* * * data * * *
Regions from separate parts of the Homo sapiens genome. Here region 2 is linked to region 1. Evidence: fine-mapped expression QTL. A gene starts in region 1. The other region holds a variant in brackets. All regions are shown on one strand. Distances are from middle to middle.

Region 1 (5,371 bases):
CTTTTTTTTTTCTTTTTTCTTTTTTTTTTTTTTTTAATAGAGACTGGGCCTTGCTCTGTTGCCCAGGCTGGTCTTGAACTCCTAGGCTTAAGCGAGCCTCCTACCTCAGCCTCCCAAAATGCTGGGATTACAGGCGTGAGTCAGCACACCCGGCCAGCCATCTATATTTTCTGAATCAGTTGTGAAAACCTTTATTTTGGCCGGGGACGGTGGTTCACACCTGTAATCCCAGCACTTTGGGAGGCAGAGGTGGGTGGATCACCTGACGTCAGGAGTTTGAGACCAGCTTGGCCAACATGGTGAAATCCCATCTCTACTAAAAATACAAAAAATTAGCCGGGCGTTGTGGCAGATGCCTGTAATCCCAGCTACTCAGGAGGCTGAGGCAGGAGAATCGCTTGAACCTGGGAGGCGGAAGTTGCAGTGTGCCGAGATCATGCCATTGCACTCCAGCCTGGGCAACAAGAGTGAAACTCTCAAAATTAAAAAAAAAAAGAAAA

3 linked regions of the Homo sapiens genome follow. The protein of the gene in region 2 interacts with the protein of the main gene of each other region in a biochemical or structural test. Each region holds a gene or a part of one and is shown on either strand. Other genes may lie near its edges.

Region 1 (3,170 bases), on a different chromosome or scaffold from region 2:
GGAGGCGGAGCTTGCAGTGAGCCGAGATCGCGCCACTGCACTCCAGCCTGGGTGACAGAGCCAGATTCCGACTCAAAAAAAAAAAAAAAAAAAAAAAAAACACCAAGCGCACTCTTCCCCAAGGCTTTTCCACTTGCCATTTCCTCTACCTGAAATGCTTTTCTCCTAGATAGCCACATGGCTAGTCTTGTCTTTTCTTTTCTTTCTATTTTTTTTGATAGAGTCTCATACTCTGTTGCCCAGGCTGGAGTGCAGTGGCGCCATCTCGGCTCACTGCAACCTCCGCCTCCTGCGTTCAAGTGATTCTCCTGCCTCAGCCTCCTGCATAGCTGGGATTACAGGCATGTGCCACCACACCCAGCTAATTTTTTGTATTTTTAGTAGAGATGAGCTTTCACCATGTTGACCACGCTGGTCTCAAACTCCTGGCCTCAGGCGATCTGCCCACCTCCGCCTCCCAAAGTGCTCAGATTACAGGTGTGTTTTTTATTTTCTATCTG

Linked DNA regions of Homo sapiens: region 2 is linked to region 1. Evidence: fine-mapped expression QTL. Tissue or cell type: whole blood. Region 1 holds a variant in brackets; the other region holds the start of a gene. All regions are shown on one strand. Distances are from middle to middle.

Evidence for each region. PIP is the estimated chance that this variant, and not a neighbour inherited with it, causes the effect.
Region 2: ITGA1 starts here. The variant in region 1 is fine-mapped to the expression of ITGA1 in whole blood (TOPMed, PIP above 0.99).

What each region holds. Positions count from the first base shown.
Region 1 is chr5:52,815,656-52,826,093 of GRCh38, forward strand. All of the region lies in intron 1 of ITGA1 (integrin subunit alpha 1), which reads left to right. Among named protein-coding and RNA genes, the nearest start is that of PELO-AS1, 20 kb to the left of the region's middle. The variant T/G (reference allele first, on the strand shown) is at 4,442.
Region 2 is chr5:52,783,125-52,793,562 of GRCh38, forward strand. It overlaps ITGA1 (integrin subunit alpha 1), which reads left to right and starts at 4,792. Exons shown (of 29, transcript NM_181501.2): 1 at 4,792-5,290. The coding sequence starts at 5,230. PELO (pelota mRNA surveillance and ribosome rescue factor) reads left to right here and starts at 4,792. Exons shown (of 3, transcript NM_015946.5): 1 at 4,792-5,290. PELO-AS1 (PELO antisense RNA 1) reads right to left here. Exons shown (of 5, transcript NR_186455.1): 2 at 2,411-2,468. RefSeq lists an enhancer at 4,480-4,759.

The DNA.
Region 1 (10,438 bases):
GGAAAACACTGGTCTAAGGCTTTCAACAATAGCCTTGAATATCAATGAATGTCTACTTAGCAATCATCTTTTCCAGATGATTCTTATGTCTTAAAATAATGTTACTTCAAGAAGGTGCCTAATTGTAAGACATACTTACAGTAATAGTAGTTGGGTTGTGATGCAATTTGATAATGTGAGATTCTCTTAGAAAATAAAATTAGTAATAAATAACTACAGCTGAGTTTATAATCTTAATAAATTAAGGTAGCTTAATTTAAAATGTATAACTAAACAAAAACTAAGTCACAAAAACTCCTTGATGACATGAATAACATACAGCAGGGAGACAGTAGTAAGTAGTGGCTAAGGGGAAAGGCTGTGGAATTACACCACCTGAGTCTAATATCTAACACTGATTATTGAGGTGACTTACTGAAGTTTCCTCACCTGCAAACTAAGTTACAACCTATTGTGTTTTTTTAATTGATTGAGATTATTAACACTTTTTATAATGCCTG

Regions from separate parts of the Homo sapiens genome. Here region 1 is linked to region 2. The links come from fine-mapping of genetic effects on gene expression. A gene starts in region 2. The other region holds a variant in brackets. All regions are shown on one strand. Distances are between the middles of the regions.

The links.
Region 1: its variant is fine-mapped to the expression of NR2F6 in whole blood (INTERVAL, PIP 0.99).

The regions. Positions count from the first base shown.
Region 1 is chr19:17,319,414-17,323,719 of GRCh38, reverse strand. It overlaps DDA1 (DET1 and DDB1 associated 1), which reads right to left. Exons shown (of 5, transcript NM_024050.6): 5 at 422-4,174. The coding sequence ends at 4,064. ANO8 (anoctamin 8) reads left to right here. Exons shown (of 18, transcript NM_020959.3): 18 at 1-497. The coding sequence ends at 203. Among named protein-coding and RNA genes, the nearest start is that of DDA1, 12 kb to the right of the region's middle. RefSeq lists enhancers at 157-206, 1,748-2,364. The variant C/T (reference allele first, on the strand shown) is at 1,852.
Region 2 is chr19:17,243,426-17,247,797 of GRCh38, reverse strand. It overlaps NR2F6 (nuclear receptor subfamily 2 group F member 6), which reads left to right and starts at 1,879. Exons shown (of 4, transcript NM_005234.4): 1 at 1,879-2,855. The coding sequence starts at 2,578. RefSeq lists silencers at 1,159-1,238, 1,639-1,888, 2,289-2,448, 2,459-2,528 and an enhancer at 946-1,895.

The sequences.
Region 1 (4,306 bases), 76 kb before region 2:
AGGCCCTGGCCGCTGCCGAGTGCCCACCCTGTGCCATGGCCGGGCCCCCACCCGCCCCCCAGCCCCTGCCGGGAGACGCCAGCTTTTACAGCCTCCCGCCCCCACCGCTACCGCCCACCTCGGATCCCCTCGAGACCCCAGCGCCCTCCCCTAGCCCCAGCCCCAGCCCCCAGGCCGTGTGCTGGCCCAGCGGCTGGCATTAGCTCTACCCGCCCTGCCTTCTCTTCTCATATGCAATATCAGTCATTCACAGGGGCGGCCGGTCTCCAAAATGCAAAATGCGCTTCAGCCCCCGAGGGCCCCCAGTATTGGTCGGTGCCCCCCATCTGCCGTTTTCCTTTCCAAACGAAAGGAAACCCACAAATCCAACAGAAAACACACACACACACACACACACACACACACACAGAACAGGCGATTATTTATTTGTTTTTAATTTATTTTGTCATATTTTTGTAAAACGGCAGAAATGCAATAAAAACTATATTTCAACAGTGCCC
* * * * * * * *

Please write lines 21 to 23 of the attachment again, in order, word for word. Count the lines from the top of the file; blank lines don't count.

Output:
Region 2 is chr19:17,243,426-17,247,797 of GRCh38, reverse strand. It overlaps NR2F6 (nuclear receptor subfamily 2 group F member 6), which reads left to right and starts at 1,879. Exons shown (of 4, transcript NM_005234.4): 1 at 1,879-2,855. The coding sequence starts at 2,578. RefSeq lists silencers at 1,159-1,238, 1,639-1,888, 2,289-2,448, 2,459-2,528 and an enhancer at 946-1,895.

The sequences.
Region 1 (4,306 bases), 76 kb before region 2: